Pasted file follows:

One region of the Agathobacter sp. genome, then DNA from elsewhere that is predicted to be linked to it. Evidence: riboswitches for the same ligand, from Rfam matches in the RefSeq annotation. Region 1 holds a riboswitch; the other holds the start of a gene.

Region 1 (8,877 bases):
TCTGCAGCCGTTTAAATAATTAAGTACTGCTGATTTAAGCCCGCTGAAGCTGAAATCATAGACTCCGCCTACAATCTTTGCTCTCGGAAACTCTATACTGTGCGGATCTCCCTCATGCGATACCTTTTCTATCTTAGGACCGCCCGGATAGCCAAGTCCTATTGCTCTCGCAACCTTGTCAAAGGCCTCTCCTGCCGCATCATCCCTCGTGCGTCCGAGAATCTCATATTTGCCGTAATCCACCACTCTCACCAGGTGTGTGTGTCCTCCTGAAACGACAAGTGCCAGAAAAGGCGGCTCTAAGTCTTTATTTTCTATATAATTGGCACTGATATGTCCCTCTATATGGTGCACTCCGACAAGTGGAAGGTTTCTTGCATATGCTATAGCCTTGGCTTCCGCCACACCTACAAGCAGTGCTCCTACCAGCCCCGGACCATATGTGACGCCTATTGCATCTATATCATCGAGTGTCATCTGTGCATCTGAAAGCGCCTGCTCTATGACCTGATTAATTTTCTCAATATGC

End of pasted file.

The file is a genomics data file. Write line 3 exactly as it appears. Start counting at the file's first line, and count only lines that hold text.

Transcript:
TCTGCAGCCGTTTAAATAATTAAGTACTGCTGATTTAAGCCCGCTGAAGCTGAAATCATAGACTCCGCCTACAATCTTTGCTCTCGGAAACTCTATACTGTGCGGATCTCCCTCATGCGATACCTTTTCTATCTTAGGACCGCCCGGATAGCCAAGTCCTATTGCTCTCGCAACCTTGTCAAAGGCCTCTCCTGCCGCATCATCCCTCGTGCGTCCGAGAATCTCATATTTGCCGTAATCCACCACTCTCACCAGGTGTGTGTGTCCTCCTGAAACGACAAGTGCCAGAAAAGGCGGCTCTAAGTCTTTATTTTCTATATAATTGGCACTGATATGTCCCTCTATATGGTGCACTCCGACAAGTGGAAGGTTTCTTGCATATGCTATAGCCTTGGCTTCCGCCACACCTACAAGCAGTGCTCCTACCAGCCCCGGACCATATGTGACGCCTATTGCATCTATATCATCGAGTGTCATCTGTGCATCTGAAAGCGCCTGCTCTATGACCTGATTAATTTTCTCAATATGC